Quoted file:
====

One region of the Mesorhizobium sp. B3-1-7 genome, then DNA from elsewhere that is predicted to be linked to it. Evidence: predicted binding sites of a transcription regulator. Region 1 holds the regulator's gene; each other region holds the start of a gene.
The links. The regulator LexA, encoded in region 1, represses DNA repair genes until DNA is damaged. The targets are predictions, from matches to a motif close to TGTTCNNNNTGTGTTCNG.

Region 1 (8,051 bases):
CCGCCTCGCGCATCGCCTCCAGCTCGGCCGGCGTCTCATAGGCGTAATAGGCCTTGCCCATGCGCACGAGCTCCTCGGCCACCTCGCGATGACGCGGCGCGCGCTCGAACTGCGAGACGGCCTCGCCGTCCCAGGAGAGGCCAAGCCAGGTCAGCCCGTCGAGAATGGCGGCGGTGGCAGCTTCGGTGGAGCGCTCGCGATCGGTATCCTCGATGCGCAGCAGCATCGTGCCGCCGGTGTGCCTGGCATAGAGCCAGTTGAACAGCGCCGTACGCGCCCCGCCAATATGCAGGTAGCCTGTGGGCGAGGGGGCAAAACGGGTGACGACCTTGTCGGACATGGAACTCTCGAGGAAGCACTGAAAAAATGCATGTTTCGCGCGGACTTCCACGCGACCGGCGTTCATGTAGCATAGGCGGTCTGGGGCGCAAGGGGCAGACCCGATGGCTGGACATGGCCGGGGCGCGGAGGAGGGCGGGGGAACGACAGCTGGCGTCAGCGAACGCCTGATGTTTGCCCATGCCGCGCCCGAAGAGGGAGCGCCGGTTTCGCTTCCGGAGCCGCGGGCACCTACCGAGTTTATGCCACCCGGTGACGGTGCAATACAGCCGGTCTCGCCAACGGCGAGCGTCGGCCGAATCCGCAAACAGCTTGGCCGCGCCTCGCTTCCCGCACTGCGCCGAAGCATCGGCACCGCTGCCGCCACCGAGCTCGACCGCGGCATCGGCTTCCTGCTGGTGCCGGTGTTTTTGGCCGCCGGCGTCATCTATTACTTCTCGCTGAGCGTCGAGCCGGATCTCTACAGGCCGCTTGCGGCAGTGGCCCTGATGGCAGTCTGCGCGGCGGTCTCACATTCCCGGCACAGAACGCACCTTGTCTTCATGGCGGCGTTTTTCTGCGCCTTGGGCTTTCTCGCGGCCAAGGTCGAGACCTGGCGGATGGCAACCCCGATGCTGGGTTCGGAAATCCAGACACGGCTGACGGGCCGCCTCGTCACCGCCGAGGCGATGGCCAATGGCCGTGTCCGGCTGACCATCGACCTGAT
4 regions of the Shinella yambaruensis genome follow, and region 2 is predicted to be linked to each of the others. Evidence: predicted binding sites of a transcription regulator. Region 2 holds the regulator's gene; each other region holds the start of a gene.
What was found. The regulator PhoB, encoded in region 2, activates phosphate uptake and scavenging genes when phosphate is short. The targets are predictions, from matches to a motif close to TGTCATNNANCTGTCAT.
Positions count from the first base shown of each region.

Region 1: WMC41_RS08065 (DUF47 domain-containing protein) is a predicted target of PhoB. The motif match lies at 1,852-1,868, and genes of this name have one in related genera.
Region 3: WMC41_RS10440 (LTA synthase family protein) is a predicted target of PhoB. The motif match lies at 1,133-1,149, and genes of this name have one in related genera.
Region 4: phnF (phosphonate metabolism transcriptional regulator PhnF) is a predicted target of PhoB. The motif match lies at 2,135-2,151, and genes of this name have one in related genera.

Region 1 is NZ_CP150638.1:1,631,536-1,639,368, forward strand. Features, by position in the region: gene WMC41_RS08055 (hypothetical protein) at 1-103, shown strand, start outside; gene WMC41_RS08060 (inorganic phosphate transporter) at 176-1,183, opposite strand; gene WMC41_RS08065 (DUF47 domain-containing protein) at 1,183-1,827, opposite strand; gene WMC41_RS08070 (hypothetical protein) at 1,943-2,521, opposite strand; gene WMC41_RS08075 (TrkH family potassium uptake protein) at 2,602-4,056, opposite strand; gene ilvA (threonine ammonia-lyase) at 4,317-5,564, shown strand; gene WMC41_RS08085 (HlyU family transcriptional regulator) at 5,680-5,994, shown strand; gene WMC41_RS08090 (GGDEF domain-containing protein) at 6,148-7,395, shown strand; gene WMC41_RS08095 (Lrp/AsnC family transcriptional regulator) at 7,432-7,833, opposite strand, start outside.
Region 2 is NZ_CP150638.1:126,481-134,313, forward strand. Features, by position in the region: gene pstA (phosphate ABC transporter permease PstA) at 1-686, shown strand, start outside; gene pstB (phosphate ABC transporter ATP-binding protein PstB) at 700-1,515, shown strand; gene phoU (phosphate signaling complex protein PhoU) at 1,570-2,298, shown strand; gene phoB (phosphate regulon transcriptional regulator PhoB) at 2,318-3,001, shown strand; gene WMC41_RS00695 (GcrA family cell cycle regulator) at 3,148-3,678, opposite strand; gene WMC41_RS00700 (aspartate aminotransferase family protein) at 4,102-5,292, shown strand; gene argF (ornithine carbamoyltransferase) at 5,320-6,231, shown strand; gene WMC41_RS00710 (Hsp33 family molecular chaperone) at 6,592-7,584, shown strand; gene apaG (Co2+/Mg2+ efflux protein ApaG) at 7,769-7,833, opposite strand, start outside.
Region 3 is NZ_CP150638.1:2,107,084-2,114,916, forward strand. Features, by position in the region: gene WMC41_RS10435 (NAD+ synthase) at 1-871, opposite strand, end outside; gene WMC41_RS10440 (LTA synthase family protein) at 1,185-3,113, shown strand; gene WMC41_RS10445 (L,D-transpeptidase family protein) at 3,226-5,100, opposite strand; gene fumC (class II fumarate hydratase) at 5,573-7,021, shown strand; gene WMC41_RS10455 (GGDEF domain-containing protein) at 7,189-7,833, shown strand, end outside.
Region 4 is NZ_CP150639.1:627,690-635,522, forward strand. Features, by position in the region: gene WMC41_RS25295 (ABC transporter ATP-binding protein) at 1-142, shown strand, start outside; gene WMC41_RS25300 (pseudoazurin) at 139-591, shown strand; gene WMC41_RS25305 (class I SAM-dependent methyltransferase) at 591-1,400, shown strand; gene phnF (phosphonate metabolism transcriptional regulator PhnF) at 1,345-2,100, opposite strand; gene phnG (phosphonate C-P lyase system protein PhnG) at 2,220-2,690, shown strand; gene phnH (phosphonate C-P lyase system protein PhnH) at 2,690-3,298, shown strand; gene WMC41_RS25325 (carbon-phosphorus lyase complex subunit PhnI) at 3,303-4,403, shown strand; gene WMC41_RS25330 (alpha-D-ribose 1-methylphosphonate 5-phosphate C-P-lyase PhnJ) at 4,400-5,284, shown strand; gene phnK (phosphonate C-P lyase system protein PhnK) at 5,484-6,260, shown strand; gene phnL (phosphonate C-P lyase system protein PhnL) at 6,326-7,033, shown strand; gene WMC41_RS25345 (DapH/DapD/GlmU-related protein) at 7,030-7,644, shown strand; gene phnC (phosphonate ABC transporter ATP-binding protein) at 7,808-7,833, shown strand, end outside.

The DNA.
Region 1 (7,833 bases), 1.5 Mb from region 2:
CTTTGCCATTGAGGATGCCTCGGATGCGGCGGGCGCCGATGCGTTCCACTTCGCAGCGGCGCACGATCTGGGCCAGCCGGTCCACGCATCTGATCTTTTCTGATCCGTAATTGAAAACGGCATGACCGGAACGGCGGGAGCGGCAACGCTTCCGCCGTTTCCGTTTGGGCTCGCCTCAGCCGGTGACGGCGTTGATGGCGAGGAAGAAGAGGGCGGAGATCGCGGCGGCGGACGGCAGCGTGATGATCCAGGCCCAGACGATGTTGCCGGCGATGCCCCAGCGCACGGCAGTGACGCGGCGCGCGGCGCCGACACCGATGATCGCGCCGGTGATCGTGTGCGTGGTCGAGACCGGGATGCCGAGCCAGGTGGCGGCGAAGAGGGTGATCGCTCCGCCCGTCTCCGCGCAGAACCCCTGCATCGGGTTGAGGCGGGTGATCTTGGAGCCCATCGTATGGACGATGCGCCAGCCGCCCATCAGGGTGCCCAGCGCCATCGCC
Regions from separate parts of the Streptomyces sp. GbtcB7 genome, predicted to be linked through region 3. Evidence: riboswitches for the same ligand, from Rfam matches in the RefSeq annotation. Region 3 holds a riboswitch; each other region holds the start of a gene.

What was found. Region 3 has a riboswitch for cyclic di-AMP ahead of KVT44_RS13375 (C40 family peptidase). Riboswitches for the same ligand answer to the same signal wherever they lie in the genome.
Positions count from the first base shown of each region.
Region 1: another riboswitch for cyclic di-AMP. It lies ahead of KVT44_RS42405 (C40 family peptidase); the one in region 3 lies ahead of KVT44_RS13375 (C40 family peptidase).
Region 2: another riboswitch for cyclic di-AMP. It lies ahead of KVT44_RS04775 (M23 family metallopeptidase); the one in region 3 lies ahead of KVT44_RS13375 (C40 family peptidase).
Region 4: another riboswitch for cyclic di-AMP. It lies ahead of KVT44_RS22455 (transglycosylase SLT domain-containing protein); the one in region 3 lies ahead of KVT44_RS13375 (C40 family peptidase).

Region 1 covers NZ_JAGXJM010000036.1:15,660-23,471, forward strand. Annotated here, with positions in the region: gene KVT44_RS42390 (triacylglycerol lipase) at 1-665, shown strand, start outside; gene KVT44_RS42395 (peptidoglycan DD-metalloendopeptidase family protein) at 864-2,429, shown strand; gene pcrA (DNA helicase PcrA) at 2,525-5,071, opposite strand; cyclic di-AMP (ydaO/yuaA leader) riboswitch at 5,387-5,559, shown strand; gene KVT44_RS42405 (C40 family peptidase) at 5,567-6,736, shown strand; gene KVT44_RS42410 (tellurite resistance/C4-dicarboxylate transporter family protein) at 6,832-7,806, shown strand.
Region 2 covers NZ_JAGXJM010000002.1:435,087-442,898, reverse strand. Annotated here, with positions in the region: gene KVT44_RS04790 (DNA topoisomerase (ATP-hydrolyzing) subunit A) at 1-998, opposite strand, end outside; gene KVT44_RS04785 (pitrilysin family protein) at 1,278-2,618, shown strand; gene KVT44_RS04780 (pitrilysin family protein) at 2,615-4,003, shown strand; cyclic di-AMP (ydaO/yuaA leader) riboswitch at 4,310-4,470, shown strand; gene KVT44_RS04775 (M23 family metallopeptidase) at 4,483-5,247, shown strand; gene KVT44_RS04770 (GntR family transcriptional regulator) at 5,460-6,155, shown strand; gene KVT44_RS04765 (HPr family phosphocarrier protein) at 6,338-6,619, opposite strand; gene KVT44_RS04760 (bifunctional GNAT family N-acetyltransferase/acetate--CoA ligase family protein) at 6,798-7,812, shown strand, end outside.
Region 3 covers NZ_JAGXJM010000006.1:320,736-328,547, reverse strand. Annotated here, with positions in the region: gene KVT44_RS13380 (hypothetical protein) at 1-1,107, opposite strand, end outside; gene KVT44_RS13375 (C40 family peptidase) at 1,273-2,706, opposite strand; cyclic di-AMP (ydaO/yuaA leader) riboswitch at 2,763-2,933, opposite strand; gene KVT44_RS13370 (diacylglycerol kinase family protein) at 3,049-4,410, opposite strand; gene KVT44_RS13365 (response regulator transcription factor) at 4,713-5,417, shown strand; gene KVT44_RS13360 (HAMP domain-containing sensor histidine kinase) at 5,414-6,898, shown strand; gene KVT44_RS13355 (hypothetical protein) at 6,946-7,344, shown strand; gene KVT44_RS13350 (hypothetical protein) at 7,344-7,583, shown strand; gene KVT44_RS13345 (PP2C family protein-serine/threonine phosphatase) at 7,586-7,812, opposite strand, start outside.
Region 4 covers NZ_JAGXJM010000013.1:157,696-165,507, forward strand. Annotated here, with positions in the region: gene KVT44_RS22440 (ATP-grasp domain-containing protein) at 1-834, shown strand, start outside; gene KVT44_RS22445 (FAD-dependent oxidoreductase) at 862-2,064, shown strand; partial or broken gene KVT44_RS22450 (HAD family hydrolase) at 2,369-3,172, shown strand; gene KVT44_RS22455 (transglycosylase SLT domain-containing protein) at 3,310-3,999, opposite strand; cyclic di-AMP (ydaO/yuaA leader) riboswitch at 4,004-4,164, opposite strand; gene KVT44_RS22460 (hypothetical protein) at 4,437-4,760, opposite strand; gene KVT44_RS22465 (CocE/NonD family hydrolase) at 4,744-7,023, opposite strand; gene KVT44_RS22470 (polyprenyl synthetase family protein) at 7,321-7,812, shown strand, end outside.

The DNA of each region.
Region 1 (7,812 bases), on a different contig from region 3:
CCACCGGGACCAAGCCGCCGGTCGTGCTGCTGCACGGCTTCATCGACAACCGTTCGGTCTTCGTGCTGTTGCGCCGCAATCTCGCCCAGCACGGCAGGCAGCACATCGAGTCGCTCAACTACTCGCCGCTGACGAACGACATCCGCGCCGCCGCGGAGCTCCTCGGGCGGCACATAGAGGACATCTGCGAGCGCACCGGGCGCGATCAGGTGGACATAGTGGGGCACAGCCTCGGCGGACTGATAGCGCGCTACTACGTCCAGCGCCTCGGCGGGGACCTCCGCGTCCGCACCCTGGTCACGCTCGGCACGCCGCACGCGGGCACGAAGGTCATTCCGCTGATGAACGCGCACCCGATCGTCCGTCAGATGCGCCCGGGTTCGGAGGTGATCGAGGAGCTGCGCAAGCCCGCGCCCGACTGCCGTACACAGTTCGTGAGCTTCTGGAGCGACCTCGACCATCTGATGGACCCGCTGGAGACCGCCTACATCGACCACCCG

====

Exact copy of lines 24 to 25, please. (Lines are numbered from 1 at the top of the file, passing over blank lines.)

Region 1 covers NZ_JAGXJM010000036.1:15,660-23,471, forward strand. Annotated here, with positions in the region: gene KVT44_RS42390 (triacylglycerol lipase) at 1-665, shown strand, start outside; gene KVT44_RS42395 (peptidoglycan DD-metalloendopeptidase family protein) at 864-2,429, shown strand; gene pcrA (DNA helicase PcrA) at 2,525-5,071, opposite strand; cyclic di-AMP (ydaO/yuaA leader) riboswitch at 5,387-5,559, shown strand; gene KVT44_RS42405 (C40 family peptidase) at 5,567-6,736, shown strand; gene KVT44_RS42410 (tellurite resistance/C4-dicarboxylate transporter family protein) at 6,832-7,806, shown strand.
Region 2 covers NZ_JAGXJM010000002.1:435,087-442,898, reverse strand. Annotated here, with positions in the region: gene KVT44_RS04790 (DNA topoisomerase (ATP-hydrolyzing) subunit A) at 1-998, opposite strand, end outside; gene KVT44_RS04785 (pitrilysin family protein) at 1,278-2,618, shown strand; gene KVT44_RS04780 (pitrilysin family protein) at 2,615-4,003, shown strand; cyclic di-AMP (ydaO/yuaA leader) riboswitch at 4,310-4,470, shown strand; gene KVT44_RS04775 (M23 family metallopeptidase) at 4,483-5,247, shown strand; gene KVT44_RS04770 (GntR family transcriptional regulator) at 5,460-6,155, shown strand; gene KVT44_RS04765 (HPr family phosphocarrier protein) at 6,338-6,619, opposite strand; gene KVT44_RS04760 (bifunctional GNAT family N-acetyltransferase/acetate--CoA ligase family protein) at 6,798-7,812, shown strand, end outside.